What Are Your Favorite Writing-Related Resources?
As I mentioned in my post last week, I’ve been a huge fan of Angela Ackerman and Becca Puglisi’s work for years. In addition to their helpful blog, they’re the genius duo behind the Thesaurus books and the One Stop for Writers website.
So to celebrate the 10th anniversary of their blog (and to improve my mega-posts listing every writing craft skill I could think of for story development, line editing, and copy editing), I held a giveaway contest over the past week for everyone suggesting improvements to those Writing Craft Master Lists. The winner will get $40 to spend on Angela and Becca’s super-helpful Thesaurus books.
Today, I’m announcing the winner, but first I thought we could share our favorite writing-related books and resources. Scroll down to add your suggestions. *smile*
My Favorite Writing-Related Books
The Emotion Thesaurus: A Writer’s Guide to Character Expression
This book has been my #1 Go-To Writing Help book ever since it released. With 2 full pages of ideas about how to show character emotions for each of the 75 different entries, we can learn endless options for the physical signs, internal thoughts, and internal sensations (visceral reactions) for every emotion, whether the character is the point-of-view character or not.
I could go on for pages and gush about the awesomeness of this book. *grin* Instead I’ll just point you to my post about how we can use this resource to improve our writing.
The Positive Trait Thesaurus: A Writer’s Guide to Character Attributes and The Negative Trait Thesaurus: A Writer’s Guide to Character Flaws
Finding the perfect mix of strengths and weaknesses for our characters can be difficult. We need to choose the right blend of strengths that make them admirable and worth rooting for—without making it too easy for them to succeed—and we need to figure out which flaws best fit our characters.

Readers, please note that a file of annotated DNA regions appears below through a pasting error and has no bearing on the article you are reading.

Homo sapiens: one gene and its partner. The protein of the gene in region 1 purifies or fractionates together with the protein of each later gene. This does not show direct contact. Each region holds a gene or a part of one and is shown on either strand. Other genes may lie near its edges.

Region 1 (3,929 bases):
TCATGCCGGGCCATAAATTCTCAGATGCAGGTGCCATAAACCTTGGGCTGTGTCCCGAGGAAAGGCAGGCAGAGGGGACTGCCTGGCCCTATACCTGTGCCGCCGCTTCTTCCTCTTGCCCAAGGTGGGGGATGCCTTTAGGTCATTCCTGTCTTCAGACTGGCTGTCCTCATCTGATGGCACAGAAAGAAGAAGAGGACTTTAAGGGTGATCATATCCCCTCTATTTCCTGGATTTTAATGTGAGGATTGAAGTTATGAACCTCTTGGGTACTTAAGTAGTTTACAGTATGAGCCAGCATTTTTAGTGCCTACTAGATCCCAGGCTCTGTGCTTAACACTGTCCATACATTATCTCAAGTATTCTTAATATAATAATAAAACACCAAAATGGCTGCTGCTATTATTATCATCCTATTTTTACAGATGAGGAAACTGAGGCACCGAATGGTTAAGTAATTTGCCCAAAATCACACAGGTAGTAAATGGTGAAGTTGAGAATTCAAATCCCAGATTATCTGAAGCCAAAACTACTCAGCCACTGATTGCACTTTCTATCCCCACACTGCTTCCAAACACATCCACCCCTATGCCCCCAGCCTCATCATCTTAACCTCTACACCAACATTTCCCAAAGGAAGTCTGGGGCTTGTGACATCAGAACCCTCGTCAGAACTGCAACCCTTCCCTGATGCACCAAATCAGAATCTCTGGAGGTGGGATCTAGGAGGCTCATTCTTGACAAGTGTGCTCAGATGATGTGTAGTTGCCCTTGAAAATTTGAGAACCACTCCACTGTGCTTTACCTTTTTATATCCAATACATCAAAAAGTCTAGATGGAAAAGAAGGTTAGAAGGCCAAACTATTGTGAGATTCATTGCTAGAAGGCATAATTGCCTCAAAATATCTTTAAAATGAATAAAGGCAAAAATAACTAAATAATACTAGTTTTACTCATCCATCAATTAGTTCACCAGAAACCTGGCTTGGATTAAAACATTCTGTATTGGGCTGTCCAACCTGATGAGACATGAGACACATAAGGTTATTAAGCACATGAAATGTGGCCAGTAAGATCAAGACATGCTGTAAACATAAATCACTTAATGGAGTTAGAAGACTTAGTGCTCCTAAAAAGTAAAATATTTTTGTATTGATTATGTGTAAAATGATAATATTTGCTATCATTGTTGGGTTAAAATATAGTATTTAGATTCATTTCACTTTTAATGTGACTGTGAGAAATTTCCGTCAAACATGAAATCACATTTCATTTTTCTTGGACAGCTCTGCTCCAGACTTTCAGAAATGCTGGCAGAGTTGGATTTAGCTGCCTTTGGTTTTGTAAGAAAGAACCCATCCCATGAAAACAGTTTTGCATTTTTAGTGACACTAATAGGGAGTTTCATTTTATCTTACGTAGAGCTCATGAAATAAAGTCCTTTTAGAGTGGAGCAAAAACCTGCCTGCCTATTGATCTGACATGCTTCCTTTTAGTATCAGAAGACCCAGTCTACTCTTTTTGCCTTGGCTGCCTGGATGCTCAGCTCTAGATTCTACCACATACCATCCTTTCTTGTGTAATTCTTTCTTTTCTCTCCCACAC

These books, cousins to the Emotion Thesaurus above, are great tools for creating three-dimensional characters. Check out the guest post by Becca (one of the co-authors) for more about how these books can be used in our writing.
The Emotional Wound Thesaurus: A Writer’s Guide to Psychological Trauma
Readers connect to characters with depth, ones who have experienced life’s ups and downs. Of all the formative experiences in a character’s past, none are more destructive than emotional wounds. With 36 pages of introductory material explaining the psychology behind character wounds and 2 pages of details for each wound, we’ll learn how our character’s wound affects their needs, false beliefs, fears, reactions, personality traits, and triggers, as well as how they might overcome their wound.
This book is another cousin to the Emotion Thesaurus above and is another great tool for creating three-dimensional characters, including a section on developing a wound for our villain too.
Internal Dialogue (Busy Writer’s Guides Book 7)
Internal dialogue is one of the most powerful tools in a fiction writer’s arsenal. It’s also one of the least understood and most often mismanaged elements of the writing craft.
The techniques for how to properly use internal dialogue are critical for developing character arcs and motivations. This is advanced stuff that helps a writer go from technically proficient to a fantastic storyteller.
This is a must-read book for writers ready for more than the basics. See more about this book and my thoughts in Marcy’s guest post (and all of Marcy’s books in this series are great).
Self-Editing for Fiction Writers, Second Edition: How to Edit Yourself into Print
In this book, two editors step us through the process of editing our own work. They cover most of the major issues all writers—and newer writers especially—tend to struggle with in the pursuit of better writing.